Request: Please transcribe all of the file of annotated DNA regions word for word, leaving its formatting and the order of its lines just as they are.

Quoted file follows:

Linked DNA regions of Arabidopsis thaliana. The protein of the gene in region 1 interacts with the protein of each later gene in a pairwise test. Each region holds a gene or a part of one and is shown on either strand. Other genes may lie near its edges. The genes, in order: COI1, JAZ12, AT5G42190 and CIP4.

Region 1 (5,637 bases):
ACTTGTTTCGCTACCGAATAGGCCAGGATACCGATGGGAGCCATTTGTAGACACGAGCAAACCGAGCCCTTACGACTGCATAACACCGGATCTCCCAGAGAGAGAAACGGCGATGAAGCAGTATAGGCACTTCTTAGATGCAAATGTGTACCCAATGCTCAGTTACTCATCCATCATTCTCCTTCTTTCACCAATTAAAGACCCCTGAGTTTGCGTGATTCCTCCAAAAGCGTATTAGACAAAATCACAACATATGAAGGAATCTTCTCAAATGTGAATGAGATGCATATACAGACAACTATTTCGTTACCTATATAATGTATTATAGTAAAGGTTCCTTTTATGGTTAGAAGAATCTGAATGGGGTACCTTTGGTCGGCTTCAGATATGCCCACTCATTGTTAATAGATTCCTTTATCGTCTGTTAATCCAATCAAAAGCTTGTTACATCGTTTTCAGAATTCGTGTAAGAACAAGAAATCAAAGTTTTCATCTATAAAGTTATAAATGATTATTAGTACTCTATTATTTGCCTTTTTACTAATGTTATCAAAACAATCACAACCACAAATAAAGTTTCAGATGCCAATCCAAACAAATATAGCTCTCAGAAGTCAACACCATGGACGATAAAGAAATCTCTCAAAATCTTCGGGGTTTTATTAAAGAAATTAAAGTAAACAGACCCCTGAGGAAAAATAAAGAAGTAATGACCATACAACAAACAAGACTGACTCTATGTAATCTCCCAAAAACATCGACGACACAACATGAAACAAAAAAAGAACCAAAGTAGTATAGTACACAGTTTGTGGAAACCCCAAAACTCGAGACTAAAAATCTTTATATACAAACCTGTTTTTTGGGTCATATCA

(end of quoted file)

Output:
Linked DNA regions of Arabidopsis thaliana. The protein of the gene in region 1 interacts with the protein of each later gene in a pairwise test. Each region holds a gene or a part of one and is shown on either strand. Other genes may lie near its edges. The genes, in order: COI1, JAZ12, AT5G42190 and CIP4.

Region 1 (5,637 bases):
ACTTGTTTCGCTACCGAATAGGCCAGGATACCGATGGGAGCCATTTGTAGACACGAGCAAACCGAGCCCTTACGACTGCATAACACCGGATCTCCCAGAGAGAGAAACGGCGATGAAGCAGTATAGGCACTTCTTAGATGCAAATGTGTACCCAATGCTCAGTTACTCATCCATCATTCTCCTTCTTTCACCAATTAAAGACCCCTGAGTTTGCGTGATTCCTCCAAAAGCGTATTAGACAAAATCACAACATATGAAGGAATCTTCTCAAATGTGAATGAGATGCATATACAGACAACTATTTCGTTACCTATATAATGTATTATAGTAAAGGTTCCTTTTATGGTTAGAAGAATCTGAATGGGGTACCTTTGGTCGGCTTCAGATATGCCCACTCATTGTTAATAGATTCCTTTATCGTCTGTTAATCCAATCAAAAGCTTGTTACATCGTTTTCAGAATTCGTGTAAGAACAAGAAATCAAAGTTTTCATCTATAAAGTTATAAATGATTATTAGTACTCTATTATTTGCCTTTTTACTAATGTTATCAAAACAATCACAACCACAAATAAAGTTTCAGATGCCAATCCAAACAAATATAGCTCTCAGAAGTCAACACCATGGACGATAAAGAAATCTCTCAAAATCTTCGGGGTTTTATTAAAGAAATTAAAGTAAACAGACCCCTGAGGAAAAATAAAGAAGTAATGACCATACAACAAACAAGACTGACTCTATGTAATCTCCCAAAAACATCGACGACACAACATGAAACAAAAAAAGAACCAAAGTAGTATAGTACACAGTTTGTGGAAACCCCAAAACTCGAGACTAAAAATCTTTATATACAAACCTGTTTTTTGGGTCATATCA